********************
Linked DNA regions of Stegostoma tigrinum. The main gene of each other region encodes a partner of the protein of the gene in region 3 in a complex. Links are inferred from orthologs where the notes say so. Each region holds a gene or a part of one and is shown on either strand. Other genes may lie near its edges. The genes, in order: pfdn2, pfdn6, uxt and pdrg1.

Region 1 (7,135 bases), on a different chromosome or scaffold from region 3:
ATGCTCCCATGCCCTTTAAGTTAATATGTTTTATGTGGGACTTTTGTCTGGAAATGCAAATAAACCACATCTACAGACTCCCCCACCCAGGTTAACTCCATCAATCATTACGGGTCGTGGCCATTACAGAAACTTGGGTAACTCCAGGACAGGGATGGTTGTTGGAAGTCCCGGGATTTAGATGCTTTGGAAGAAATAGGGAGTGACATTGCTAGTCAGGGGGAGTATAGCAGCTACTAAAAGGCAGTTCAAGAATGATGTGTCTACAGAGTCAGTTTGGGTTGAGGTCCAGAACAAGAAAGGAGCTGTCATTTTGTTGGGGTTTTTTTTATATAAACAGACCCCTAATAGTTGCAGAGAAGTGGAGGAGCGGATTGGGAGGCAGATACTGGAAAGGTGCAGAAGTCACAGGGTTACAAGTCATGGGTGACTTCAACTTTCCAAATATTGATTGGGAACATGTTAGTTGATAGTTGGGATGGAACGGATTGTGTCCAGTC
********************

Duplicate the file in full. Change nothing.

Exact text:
Linked DNA regions of Stegostoma tigrinum. The main gene of each other region encodes a partner of the protein of the gene in region 3 in a complex. Links are inferred from orthologs where the notes say so. Each region holds a gene or a part of one and is shown on either strand. Other genes may lie near its edges. The genes, in order: pfdn2, pfdn6, uxt and pdrg1.

Region 1 (7,135 bases), on a different chromosome or scaffold from region 3:
ATGCTCCCATGCCCTTTAAGTTAATATGTTTTATGTGGGACTTTTGTCTGGAAATGCAAATAAACCACATCTACAGACTCCCCCACCCAGGTTAACTCCATCAATCATTACGGGTCGTGGCCATTACAGAAACTTGGGTAACTCCAGGACAGGGATGGTTGTTGGAAGTCCCGGGATTTAGATGCTTTGGAAGAAATAGGGAGTGACATTGCTAGTCAGGGGGAGTATAGCAGCTACTAAAAGGCAGTTCAAGAATGATGTGTCTACAGAGTCAGTTTGGGTTGAGGTCCAGAACAAGAAAGGAGCTGTCATTTTGTTGGGGTTTTTTTTATATAAACAGACCCCTAATAGTTGCAGAGAAGTGGAGGAGCGGATTGGGAGGCAGATACTGGAAAGGTGCAGAAGTCACAGGGTTACAAGTCATGGGTGACTTCAACTTTCCAAATATTGATTGGGAACATGTTAGTTGATAGTTGGGATGGAACGGATTGTGTCCAGTC